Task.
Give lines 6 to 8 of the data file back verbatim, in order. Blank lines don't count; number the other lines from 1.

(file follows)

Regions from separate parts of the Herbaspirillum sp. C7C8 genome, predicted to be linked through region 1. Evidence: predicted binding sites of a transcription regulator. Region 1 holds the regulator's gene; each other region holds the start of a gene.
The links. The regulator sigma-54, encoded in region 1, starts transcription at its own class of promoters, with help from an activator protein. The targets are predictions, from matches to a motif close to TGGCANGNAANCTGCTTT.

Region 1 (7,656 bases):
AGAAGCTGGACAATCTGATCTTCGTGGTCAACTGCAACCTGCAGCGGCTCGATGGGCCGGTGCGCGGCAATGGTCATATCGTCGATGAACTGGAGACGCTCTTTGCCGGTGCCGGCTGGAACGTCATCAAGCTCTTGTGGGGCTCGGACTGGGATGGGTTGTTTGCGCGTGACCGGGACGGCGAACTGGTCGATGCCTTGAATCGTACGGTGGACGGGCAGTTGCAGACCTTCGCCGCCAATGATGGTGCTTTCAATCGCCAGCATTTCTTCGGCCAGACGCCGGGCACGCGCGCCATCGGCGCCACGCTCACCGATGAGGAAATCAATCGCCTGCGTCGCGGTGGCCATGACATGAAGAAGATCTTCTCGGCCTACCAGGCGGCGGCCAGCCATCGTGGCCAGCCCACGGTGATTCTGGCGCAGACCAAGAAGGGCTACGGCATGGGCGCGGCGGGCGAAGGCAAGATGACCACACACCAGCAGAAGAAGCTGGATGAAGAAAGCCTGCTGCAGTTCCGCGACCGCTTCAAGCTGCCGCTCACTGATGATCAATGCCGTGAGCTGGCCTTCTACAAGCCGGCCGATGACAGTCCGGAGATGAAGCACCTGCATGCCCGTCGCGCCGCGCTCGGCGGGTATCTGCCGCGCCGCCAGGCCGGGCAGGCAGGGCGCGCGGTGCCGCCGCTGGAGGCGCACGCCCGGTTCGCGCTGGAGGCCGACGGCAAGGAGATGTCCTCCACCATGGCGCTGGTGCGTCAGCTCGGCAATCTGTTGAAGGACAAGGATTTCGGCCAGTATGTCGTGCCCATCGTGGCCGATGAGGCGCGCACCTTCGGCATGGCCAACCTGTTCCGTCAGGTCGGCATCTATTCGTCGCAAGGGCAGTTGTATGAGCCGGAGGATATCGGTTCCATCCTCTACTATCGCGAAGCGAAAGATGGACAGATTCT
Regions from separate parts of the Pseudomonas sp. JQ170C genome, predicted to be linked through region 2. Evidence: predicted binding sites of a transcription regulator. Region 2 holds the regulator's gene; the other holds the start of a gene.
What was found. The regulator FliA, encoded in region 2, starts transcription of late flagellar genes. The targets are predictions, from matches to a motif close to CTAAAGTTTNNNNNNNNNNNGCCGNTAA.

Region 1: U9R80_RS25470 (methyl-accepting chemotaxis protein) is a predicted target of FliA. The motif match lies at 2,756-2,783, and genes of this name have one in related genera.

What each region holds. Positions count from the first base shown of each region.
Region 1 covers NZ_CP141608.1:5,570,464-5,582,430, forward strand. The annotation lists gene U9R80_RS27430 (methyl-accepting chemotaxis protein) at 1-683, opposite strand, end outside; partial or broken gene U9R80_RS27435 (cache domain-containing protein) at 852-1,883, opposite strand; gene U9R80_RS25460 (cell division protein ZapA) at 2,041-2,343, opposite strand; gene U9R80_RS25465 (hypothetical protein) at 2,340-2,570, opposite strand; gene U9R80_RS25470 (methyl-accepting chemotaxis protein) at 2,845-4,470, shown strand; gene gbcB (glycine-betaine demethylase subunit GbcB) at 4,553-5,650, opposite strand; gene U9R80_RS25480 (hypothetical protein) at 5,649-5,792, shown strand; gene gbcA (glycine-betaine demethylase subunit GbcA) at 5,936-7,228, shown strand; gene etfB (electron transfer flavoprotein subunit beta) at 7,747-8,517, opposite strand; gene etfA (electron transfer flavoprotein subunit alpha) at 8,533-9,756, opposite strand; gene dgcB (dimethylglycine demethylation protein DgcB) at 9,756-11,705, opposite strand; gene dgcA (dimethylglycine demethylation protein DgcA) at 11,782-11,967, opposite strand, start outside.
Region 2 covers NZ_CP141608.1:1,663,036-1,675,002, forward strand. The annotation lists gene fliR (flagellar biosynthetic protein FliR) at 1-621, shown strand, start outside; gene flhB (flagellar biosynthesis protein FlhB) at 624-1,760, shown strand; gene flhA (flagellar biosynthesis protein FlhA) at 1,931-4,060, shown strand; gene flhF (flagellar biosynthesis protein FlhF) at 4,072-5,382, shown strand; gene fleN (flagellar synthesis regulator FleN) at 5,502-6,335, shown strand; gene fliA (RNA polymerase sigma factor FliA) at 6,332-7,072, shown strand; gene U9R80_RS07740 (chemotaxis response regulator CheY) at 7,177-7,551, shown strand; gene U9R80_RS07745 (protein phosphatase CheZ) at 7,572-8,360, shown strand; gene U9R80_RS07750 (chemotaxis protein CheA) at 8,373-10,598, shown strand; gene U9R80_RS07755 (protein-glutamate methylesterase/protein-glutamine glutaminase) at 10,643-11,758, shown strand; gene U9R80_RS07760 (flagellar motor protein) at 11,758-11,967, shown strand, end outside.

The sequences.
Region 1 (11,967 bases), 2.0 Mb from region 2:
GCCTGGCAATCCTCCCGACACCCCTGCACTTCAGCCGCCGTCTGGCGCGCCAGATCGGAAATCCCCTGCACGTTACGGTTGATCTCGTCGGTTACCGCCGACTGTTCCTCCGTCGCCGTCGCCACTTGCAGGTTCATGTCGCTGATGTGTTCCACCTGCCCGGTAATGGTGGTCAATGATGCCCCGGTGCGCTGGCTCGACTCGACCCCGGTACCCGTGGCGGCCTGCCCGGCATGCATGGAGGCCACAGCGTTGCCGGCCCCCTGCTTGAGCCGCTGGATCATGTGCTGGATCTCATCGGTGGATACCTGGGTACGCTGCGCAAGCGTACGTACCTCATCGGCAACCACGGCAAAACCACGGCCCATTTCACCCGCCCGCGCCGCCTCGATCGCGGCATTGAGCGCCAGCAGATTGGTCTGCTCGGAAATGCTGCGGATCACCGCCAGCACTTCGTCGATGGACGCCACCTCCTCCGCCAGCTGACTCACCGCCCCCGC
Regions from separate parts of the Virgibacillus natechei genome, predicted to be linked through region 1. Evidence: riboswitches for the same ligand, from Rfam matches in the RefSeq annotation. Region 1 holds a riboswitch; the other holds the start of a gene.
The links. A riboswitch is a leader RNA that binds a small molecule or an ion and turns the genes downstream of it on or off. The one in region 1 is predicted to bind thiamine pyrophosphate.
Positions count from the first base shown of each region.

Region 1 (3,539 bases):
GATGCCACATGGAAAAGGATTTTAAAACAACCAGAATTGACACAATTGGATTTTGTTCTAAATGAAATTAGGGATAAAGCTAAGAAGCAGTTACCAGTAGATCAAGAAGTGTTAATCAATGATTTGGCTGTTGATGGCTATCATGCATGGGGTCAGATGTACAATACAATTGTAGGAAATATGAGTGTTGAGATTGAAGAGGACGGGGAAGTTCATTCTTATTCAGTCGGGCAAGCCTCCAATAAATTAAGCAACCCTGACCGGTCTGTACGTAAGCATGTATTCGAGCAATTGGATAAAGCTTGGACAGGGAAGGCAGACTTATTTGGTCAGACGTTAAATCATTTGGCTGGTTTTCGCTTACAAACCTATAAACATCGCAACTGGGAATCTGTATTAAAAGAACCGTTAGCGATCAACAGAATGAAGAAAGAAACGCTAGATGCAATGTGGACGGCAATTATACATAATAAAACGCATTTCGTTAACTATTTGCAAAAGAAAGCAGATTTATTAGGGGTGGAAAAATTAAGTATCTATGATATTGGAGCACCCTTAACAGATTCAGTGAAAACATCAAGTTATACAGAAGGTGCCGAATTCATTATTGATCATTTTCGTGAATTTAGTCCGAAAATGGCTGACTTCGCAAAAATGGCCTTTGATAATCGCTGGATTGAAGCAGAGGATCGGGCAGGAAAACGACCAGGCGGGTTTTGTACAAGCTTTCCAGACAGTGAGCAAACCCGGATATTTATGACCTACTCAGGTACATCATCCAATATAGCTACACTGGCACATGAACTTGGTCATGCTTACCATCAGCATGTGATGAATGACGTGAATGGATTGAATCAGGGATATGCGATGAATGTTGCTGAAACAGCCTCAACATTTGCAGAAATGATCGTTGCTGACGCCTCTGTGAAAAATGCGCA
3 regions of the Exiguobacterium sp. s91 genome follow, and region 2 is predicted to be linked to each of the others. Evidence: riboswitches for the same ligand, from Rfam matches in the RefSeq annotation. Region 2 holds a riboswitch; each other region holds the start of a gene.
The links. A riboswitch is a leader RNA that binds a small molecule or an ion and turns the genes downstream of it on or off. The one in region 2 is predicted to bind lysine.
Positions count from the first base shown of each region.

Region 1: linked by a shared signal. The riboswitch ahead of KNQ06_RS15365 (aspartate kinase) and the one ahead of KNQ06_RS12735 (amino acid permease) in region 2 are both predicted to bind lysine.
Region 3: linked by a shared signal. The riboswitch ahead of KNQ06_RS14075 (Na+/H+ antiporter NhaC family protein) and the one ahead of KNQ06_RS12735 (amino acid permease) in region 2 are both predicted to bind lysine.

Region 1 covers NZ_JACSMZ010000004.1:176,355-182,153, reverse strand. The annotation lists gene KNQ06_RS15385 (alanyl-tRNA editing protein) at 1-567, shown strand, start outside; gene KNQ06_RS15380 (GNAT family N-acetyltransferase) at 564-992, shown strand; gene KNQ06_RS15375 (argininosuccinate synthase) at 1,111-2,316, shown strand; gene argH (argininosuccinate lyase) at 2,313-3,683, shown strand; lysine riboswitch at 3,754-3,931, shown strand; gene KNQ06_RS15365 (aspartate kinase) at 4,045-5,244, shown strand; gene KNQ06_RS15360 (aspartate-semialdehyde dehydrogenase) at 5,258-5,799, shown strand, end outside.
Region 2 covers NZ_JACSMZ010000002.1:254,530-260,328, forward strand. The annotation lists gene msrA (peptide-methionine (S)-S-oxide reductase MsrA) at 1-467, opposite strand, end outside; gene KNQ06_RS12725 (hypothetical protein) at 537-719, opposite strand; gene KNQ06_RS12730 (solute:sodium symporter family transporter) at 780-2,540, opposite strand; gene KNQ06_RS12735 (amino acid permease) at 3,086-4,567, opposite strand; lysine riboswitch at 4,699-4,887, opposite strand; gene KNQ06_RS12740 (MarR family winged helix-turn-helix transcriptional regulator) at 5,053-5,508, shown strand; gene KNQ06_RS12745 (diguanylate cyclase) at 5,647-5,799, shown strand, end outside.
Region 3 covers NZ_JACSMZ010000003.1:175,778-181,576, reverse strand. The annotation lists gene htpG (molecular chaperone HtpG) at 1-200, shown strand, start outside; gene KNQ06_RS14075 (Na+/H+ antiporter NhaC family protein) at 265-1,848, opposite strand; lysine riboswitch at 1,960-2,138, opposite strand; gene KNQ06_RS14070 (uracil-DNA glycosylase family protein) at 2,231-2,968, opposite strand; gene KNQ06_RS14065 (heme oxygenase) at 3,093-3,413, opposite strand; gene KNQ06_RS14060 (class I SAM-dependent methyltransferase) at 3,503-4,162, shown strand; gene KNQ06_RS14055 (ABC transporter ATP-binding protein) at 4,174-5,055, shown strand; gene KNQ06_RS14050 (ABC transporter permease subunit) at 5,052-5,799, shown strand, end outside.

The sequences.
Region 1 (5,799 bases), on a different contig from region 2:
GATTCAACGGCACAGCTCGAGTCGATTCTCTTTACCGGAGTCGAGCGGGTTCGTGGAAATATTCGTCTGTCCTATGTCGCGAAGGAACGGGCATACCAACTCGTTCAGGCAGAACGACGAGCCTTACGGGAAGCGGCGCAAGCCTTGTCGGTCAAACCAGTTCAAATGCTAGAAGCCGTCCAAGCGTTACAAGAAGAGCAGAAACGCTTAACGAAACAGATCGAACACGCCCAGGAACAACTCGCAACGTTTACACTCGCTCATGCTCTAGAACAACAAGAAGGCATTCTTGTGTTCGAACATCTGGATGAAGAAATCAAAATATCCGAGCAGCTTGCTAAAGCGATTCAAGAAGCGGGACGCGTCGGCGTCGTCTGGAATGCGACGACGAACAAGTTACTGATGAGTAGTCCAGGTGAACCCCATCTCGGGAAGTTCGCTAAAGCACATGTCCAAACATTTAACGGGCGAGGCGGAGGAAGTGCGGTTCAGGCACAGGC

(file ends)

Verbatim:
What was found. The regulator FliA, encoded in region 2, starts transcription of late flagellar genes. The targets are predictions, from matches to a motif close to CTAAAGTTTNNNNNNNNNNNGCCGNTAA.

Region 1: U9R80_RS25470 (methyl-accepting chemotaxis protein) is a predicted target of FliA. The motif match lies at 2,756-2,783, and genes of this name have one in related genera.

What each region holds. Positions count from the first base shown of each region.